A guide to the new gambling regulations and the consequences for match-fixing

Gambling is big business in the United Kingdom. Online alone the industry is worth £2billion[1] and a large portion of that figure is taken up by sports like horse racing and football. It is certainly a lucrative market which means it might not come as such a surprise that regulations need to be tight to prevent abuse. From the 1st November 2014 the Gambling (Licensing and Advertising) Act will come into effect which will see a change in how betting companies are licensed. 


The licensing and regulation of gambling companies is done through the Gambling Commission which was set up under the Gambling Act 2005[2]. Any company wishing to operate gambling facilities in the United Kingdom needed to apply for a license[3], which includes companies wanting to operate online gambling facilities (known as ‘remote gambling’)[4]. Arguably one of the biggest issues with this particular piece of legislation is that betting companies who operate remote gambling facilities outside of the UK but provide their services to the UK market were under no obligation to obtain a license. This was because the legislation allowed betting companies who did not have ‘remote gambling equipment’ situated in the UK to be free of licensing[5].

For clarity purposes it is worth, briefly, describing exactly what constitutes remote gambling equipment. Remote gambling equipment refers to, but is not exclusive to, webpages that display virtual events and games, records of an individual’s gambling transaction and the generation of random data to be used by games/events[6].

The issue lies in that remote gambling equipment in in reference to the context of gambling on virtual games rather than real events like football for example. Therefore companies for example who offer gambling services exclusively to sporting events and are based outside of the UK are completely free of licensing rules. This creates a dangerous situation for sport as it is the perfect breeding ground for match-fixing.


The Gambling (Licensing and Advertising) Act 2014 comes into force on the 1st November 2014. It is not designed to wholly repeal the Gambling Act 2005 but instead make changes to the areas discussed above. It provides more consistency as now any gambling company whose services are available to UK customers, regardless of whether equipment is not in the UK, now must be licensed by the Gambling Commission[7]. This license must also be held should companies wish to advertise their services in the UK[8].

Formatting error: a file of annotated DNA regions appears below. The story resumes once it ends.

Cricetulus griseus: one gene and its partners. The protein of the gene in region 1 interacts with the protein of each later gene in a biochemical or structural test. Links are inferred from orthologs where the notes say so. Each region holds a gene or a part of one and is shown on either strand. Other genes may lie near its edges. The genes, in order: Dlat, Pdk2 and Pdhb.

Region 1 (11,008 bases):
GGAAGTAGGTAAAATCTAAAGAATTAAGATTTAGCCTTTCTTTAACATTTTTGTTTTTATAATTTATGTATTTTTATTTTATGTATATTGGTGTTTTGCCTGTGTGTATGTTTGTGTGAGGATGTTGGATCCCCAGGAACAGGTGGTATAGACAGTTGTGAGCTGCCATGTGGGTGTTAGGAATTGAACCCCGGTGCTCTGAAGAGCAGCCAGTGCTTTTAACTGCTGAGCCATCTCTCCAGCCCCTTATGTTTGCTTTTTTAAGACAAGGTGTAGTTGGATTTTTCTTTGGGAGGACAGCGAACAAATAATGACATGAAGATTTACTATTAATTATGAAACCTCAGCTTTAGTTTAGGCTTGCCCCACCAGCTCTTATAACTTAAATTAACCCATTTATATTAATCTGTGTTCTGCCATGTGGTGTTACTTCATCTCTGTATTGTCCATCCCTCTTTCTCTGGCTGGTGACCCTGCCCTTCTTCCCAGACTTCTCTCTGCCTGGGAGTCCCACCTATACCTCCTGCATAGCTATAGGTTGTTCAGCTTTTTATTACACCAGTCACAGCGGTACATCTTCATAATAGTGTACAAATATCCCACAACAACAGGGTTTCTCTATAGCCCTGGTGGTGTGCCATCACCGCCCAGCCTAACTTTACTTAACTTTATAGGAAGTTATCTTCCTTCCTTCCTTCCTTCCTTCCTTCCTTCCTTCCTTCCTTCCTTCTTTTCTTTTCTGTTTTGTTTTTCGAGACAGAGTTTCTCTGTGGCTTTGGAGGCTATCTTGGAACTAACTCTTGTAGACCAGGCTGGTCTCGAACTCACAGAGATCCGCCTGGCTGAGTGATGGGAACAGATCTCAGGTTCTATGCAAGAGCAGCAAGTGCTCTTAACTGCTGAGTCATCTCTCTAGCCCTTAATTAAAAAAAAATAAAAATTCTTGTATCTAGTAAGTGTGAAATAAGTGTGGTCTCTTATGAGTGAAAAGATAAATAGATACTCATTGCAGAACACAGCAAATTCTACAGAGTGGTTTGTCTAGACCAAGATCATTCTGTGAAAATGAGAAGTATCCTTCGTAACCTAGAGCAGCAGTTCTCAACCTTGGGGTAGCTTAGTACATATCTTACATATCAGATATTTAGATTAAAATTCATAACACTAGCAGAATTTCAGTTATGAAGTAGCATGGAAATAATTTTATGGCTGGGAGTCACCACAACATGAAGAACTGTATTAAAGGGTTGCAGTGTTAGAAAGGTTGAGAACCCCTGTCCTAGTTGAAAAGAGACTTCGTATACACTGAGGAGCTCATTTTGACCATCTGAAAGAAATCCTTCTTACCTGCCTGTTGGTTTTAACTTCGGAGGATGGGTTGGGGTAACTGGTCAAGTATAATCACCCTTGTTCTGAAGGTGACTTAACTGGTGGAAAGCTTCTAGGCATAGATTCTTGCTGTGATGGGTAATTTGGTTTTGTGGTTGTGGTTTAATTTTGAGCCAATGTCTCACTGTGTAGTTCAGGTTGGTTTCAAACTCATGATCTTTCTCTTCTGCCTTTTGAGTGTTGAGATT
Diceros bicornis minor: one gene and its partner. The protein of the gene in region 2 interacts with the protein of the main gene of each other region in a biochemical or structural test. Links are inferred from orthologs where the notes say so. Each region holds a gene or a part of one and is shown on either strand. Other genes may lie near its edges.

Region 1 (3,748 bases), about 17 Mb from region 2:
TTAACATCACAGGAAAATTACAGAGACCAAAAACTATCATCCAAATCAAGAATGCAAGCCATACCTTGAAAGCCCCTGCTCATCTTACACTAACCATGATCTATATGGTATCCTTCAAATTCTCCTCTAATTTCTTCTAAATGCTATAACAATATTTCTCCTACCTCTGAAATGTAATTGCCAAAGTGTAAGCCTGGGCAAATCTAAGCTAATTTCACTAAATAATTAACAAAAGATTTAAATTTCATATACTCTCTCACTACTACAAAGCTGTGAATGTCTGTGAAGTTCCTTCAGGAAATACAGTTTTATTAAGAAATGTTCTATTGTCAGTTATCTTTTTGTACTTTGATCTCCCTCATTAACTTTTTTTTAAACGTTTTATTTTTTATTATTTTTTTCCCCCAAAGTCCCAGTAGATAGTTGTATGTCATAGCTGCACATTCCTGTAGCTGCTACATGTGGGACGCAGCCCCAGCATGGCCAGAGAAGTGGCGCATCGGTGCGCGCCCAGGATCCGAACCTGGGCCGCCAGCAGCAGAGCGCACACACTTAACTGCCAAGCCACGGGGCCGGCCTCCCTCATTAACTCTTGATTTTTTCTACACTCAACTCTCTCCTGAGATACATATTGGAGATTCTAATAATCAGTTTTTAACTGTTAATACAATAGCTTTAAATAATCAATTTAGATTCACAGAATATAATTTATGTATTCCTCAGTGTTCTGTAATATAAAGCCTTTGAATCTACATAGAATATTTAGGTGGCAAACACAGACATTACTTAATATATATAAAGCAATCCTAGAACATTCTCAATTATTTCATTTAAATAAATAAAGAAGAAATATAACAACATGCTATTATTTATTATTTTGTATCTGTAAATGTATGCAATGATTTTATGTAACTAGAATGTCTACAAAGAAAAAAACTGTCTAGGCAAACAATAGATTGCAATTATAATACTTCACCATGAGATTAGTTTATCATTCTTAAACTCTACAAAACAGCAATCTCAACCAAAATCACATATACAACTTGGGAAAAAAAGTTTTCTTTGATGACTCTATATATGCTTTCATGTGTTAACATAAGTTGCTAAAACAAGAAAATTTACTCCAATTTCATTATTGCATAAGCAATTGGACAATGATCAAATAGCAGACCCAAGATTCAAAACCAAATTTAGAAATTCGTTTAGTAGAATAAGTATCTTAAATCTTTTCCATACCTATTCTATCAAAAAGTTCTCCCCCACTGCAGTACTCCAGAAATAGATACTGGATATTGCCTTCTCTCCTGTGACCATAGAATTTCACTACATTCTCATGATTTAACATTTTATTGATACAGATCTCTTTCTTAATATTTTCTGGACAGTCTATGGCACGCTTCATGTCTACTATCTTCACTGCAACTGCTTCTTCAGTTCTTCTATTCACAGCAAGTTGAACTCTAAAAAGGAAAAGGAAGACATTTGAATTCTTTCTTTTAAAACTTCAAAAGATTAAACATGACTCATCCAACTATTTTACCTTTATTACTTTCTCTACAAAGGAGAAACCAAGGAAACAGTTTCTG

Consideration needs to be given to which services are available to UK customers. The statute establishes that services are being offered if “facilities are or will be capable of being used there[9]. Gambling companies need to hold a reasonable opinion that there services are not accessible to any member of the public in the UK should they choose not to be licensed.


It is assumed that these changes to the law will aid in combatting match-fixing in sport. Licensed gambling companies, under the Licensing Conditions and Codes of Practice, are accountable for reporting all incidents of suspicious betting activity[10]. Therefore an increase in companies that are regulated means, in an ideal world, authorities can be alerted and take appropriate action. Some critics have argued that these measures will simply push match-fixing further underground where regulation is non-existent. The question that also must be asked is whether the Gambling Commission and crime agencies have sufficient resources to regulate companies across the globe. Naturally it is early in the process so we will have to wait and see what results come of this statute.


The new statute hasn’t gone down well with everyone. It was subject to a judicial review which was instigated by the Gibraltar Betting & Gaming Commission[11]. The Gibraltar Betting and Gaming Commission cited concerns with how the Gambling Commission would be able to regulate outside of Britain, essentially relying on the argument raised above. They also cited that the legislation would infringe the right to provide services under the Treaty on the Functioning of the European Union (‘TFEU’)[12]. The court disagreed that there was infringement and held that the new laws were in place to serve legitimate objectives.

It may seem strange that this particular body is concerned as to how far the Gambling Commission’s resources will go but bear in mind that under this new law Gibraltarian gambling companies (among others) will be forced to pay gambling related taxes. Such an act isn’t really in their best interests.


[1] Addiction soars as online gambling hits £2bn mark – The Independent

[2] s.20, Gambling Act 2005

[3] s.65, Gambling Act 2005

[4] s.67, Gambling Act 2005

[5] s.36, Gambling Act 2005

[6] Remote Gambling Equipment: Advice note – Gambling Commission

[7] s.1, Gambling (Licensing and Advertising) Act 2014

[8] s.4, Gambling (Licensing and Advertising) Act 2014

[9] s.4(3)(b)(ii), Gambling (Licensing and Advertising) Act 2014

[10] s.15.1.1, Licence conditions and codes of practice – Gambling Commission

[11] Gibraltar Betting & Gaming Association Ltd v The Secretary of State for Culture, Media & Sport and another [2014] WLR(D) 421

[12] Article 56, TFEU


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